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Adoptive Cell Therapy Of Cancer And Autoimmune Diseases Employing Genetically T Cells With Redirected Antibody Specificity | 5059
ISSN: 2157-7013

Journal of Cell Science & Therapy
Open Access

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Adoptive cell therapy of cancer and autoimmune diseases employing genetically T cells with redirected antibody specificity

International Conference on Emerging Cell Therapies

Zelig Eshhar

ScientificTracks Abstracts: J Cell Sci Ther

DOI: 10.4172/2157-7013.S1.002

T cells specifically respond to their target through the TCR that recognize a complex composed of its self-MHC and peptide derived from the target antigen. To endow T cells with non-MHC restricted (nor individual-specific) restricted recognition we have designed and engineered chimeric receptor whose antigen binding unit is made of single chain Fv of a given antibody and intracellular domains of stimulating and co-stimulating molecules. Upon transduction of T-cells with such chimeric antibody- based receptor (CAR) we have demonstrated that the resulting cells (nick-named T-bodies) could function in effector T and NK cells (Teff). Using CAR specific to tumor associated antigens we created T-bodies that specifically discriminated between malignant and healthy tissues and efficiently eradicate well-established primary and disseminated tumors. We have studied different modes of adoptive cell therapy in various murine models including orthotopic grafted human prostatic, pancreatic and mammary adenocarcinoma xenografts in SCID mice as well as transgenic mice spontaneously developing mammary, or inflammation induced colorectal tumors. In all these model adoptive transfer of the tumor specific T-bodies following to mild lympho-depleting treatment yielded very pronounced antitumor responses. For complete responses and cure repeated systemic of T-bodies administration was required. In certain cases of accessible primary solid tumors direct intratumor injection of T-bodies (e.g. breast cancer) or through endoscopy (pancreatic cancer) or colonoscopy (colorectal cancer) yielded very efficient tumor eradication. Recently, we have developed a protocol to generate a universal Teff by creating time-window that allows non- matched T-bodies to cure tumor-bearing mice without causing GvH. Presently, The T-body approach found curative in pilot clinical trials.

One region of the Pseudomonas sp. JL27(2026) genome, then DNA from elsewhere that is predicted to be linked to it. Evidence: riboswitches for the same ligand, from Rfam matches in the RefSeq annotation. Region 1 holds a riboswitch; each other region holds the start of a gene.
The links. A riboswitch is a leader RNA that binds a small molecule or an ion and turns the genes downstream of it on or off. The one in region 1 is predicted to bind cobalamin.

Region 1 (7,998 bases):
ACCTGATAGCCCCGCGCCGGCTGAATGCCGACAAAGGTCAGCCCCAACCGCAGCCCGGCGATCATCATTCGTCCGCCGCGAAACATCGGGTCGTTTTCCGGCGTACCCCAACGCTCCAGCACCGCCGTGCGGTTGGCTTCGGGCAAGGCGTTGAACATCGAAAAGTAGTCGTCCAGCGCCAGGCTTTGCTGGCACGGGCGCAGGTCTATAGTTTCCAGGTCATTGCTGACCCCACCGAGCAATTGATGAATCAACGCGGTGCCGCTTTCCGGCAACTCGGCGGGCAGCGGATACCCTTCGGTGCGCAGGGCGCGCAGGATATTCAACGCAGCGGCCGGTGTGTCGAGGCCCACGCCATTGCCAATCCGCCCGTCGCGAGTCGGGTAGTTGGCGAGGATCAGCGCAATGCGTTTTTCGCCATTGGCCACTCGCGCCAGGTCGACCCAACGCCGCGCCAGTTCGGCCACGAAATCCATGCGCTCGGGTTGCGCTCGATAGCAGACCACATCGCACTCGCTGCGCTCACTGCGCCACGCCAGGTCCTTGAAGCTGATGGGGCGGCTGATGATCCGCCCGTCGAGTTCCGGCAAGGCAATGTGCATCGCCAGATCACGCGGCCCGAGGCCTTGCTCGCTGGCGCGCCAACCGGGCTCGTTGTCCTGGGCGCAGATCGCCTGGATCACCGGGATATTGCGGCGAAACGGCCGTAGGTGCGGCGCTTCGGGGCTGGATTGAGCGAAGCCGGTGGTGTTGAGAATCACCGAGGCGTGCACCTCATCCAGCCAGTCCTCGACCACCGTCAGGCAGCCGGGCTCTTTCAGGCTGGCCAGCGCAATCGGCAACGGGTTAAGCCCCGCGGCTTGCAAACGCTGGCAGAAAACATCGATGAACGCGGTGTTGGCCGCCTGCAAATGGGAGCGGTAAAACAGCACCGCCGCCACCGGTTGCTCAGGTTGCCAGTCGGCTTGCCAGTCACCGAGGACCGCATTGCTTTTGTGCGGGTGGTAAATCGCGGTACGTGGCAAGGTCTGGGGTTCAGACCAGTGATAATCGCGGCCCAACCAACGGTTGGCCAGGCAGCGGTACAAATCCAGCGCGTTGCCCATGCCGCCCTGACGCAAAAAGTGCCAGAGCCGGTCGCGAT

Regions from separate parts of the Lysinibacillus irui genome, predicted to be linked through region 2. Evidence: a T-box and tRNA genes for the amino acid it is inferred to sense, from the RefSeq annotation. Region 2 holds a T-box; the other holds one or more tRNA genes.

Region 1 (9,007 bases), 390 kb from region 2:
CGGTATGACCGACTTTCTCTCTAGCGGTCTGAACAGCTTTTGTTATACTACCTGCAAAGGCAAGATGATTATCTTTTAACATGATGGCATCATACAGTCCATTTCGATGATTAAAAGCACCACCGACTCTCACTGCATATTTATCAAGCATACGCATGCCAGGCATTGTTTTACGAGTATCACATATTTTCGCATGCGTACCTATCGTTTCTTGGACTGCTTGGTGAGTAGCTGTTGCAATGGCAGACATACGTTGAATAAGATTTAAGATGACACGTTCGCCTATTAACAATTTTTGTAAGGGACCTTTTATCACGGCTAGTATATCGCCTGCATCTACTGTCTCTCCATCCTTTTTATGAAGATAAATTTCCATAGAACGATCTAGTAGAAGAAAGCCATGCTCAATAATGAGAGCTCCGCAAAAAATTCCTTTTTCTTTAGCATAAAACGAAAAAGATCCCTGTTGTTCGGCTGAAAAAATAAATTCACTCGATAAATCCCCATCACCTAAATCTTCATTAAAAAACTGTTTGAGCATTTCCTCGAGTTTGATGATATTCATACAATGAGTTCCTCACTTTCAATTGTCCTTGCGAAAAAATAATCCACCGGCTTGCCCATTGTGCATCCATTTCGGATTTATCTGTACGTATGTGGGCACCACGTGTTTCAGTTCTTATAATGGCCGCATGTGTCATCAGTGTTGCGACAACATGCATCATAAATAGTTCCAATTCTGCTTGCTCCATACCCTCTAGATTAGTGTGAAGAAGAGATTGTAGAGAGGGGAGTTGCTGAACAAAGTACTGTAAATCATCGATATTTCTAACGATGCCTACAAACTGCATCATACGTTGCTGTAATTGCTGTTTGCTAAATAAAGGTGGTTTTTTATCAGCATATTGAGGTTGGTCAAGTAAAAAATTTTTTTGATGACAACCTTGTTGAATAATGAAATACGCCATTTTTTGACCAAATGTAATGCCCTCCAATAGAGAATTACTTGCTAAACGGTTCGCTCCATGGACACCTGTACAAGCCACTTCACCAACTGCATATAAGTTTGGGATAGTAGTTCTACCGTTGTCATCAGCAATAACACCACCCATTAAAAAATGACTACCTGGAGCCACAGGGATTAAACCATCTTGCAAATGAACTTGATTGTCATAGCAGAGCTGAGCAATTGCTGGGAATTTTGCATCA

Zelig Eshhar has completed his PhD at the Weizmann Institute and post doctoral Studies from Harvard University Medical School. He spent sabbatical years of research at DNAX Institute of Molecular Biology and Stanford University and at the National Cancer Institute at the NIH. He served as the Chairman of the Department of Immunology at the Weizmann Institute and holds the position of Chairman of research in Immunology Tel Aviv Sourasky Medical Center and guest professor at the Faculty of Medicine of Tel Aviv University. Professor Ehhar has published more the 210 research articles.
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